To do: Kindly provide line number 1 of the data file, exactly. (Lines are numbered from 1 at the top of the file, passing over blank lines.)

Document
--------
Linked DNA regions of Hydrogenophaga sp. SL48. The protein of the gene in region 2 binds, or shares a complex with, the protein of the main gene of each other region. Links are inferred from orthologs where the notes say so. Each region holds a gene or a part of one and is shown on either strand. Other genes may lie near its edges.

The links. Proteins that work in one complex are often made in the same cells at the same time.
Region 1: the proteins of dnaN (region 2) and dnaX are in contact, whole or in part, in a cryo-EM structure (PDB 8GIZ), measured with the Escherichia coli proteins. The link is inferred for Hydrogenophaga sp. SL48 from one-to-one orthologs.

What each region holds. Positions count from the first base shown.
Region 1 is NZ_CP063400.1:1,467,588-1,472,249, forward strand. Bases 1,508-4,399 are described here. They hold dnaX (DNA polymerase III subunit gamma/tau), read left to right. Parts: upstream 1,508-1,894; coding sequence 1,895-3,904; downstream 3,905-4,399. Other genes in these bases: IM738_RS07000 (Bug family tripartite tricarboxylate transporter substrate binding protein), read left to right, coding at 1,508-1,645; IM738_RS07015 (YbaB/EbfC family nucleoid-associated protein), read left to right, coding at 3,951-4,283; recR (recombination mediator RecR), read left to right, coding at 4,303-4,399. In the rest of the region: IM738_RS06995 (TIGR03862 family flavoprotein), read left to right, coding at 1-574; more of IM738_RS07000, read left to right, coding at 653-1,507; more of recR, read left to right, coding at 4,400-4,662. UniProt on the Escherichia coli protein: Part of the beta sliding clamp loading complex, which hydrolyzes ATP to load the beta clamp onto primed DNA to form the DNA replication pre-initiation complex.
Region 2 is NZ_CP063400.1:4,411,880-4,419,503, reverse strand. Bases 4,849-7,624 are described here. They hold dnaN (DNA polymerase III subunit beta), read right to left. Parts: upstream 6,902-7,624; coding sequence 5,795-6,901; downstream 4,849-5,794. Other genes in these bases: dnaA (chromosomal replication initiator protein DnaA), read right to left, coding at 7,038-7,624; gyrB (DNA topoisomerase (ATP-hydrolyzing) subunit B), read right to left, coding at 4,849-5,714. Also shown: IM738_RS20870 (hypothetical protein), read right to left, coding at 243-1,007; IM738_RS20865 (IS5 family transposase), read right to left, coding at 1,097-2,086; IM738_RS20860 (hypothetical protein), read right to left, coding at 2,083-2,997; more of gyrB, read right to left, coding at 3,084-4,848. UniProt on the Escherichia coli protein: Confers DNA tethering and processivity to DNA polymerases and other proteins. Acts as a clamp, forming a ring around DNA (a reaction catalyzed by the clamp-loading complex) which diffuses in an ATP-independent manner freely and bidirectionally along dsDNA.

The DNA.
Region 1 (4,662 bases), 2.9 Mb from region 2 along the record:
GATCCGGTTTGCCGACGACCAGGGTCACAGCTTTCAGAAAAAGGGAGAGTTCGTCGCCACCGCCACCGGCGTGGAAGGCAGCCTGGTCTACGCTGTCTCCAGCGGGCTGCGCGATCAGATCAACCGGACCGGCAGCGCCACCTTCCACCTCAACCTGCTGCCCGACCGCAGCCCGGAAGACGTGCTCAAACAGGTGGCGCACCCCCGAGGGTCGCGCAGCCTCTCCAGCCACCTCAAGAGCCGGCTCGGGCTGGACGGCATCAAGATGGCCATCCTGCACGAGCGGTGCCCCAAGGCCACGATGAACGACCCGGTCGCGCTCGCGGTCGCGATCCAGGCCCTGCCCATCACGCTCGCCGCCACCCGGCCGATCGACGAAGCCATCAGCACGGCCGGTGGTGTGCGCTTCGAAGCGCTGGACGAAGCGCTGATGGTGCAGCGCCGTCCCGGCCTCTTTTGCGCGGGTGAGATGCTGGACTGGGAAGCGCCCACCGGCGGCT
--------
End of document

Linked DNA regions of Hydrogenophaga sp. SL48. The protein of the gene in region 2 binds, or shares a complex with, the protein of the main gene of each other region. Links are inferred from orthologs where the notes say so. Each region holds a gene or a part of one and is shown on either strand. Other genes may lie near its edges.